• We will be clear about what we can do to help.
  • We will advise you to contact the police if the problem is to do with crime or violence.
  • We will advise you to contact your local council’s environmental health team for noise nuisance involving loud music, nuisance from animals or machinery.
  • We will support you while we investigate, eg we may provide you with extra security.
  • We will agree an action plan with you and we will put this in writing.
  • We will ask you to monitor the nuisance providing details including dates and times.
  • We will keep you informed of any progress.
  • We will work in partnership with other agencies such as the police and local council to stop the nuisance as quickly as possible.
  • We will contact the person causing the nuisance to tell them what they are doing is wrong and work with them so that they stop.
  • We will take formal action through the courts if the nuisance does not stop.

How quickly will we deal with the problem? 

This depends on how serious it is. We will respond to complaints as follows:

  • We will respond to antisocial behaviour where there has been violence or the threat of violence within 24 hours.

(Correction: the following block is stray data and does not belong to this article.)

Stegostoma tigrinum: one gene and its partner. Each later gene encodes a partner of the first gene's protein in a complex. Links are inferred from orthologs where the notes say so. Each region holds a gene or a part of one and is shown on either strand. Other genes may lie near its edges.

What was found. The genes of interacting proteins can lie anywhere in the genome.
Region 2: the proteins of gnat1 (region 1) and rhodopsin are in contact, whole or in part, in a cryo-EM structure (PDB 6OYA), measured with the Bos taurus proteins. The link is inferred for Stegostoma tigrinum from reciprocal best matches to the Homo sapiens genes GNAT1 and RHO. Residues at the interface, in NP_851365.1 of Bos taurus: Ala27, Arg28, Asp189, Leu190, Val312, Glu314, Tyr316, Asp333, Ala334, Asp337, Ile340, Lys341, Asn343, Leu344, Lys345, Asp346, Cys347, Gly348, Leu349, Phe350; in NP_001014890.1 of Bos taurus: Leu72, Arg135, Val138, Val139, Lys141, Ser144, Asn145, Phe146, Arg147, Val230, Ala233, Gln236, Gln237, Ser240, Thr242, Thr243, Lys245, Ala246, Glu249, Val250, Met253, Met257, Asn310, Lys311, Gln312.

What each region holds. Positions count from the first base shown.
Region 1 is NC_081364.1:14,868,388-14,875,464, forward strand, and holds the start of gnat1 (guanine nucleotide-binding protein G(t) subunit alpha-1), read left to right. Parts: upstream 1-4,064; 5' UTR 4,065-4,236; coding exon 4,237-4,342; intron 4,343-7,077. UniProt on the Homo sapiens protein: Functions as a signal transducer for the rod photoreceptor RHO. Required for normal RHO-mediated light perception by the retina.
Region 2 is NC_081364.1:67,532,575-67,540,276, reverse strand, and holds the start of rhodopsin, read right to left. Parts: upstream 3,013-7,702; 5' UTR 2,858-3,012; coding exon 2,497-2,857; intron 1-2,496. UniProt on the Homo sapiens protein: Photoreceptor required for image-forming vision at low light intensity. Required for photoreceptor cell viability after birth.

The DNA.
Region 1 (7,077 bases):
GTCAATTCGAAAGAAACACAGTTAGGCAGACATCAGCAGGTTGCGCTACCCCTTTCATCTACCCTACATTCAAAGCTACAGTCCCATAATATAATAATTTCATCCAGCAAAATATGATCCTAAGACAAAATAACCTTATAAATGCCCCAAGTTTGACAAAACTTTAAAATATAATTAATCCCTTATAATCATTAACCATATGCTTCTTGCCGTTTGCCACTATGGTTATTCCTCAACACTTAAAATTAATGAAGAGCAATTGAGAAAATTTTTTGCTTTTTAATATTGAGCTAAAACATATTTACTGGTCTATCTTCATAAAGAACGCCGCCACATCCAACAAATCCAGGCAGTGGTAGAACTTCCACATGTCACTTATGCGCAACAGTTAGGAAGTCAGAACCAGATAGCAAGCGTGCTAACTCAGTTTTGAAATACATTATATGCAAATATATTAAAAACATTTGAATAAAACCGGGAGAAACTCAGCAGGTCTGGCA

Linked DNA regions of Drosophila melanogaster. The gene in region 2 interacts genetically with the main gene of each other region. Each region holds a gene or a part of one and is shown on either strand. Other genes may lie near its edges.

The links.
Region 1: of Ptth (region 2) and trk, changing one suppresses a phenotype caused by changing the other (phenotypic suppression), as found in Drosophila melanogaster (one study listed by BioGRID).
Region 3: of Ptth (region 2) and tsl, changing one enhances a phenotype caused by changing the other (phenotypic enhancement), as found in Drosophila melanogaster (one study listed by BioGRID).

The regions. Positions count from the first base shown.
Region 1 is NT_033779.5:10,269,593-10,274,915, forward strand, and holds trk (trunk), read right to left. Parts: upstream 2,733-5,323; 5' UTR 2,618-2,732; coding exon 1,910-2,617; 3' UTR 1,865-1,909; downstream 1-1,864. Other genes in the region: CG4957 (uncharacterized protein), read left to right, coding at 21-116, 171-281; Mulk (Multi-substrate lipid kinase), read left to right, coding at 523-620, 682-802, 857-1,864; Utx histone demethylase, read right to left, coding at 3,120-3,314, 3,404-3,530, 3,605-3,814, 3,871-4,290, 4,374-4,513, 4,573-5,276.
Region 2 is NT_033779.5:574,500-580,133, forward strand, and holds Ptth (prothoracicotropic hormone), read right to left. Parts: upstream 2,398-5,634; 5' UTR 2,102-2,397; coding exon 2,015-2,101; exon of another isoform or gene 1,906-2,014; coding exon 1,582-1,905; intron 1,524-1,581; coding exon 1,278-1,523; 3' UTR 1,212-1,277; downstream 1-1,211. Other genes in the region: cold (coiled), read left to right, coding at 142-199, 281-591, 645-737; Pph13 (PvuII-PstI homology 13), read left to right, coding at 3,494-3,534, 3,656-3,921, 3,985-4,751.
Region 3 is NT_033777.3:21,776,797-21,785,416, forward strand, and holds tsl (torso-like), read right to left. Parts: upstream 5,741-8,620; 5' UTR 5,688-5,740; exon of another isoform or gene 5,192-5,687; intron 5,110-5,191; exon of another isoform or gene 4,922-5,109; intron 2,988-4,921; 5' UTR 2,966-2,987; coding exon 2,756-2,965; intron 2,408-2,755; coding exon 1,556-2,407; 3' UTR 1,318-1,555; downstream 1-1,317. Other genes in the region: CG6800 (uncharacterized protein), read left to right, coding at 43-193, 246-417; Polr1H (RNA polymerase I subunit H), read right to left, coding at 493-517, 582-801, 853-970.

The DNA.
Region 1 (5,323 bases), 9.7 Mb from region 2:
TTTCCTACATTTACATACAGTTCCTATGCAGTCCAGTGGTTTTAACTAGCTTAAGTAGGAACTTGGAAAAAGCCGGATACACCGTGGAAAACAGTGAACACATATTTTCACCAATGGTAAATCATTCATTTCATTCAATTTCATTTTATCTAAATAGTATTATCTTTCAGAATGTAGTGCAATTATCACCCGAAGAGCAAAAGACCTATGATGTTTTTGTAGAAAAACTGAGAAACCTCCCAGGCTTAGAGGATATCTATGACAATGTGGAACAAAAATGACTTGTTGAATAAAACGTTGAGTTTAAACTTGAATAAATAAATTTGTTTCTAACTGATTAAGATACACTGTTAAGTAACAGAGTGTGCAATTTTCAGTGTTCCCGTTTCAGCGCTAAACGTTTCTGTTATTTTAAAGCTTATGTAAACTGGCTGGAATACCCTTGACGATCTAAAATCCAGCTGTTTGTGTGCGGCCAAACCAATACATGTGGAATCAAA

• We will respond to antisocial behaviour such as fly-tipping, noise nuisance  or unreasonable behaviour within five working days.
  • We will respond to issues such as dog nuisance, inconsiderate parking, and problems with gardens within ten working days.

We will follow the step-by-step guide below:

Step one

We will ask you to talk to your neighbour. You should explain in a tactful way why what they are doing is upsetting you. You should only approach your neighbour if you feel able to do so, and only when you are calm and during the daytime.

If you feel unable to speak to your neighbour, you may prefer to download our pre-printed letter.

If you feel that you are not able to approach your neighbour, get in touch with your housing officer and tell them about the problem you’re experiencing.

Step two

When you make a report of nuisance or antisocial behaviour to us, we will investigate your complaint. We will ask you to provide us with details of what has happened and may ask to visit you at home if it appears that your neighbour is breaking their tenancy conditions.  If there is no breach of tenancy conditions, we will discuss mediation to help you and your neighbour resolve the problem. Click here to download our antisocial behaviour incident log.

Step three

If it appears your neighbour has broken their tenancy conditions, we will investigate further. We may ask you to keep a diary of the nuisance and record it on a diary sheet. We will give these to you or you can click here to download a nuisance monitoring sheet.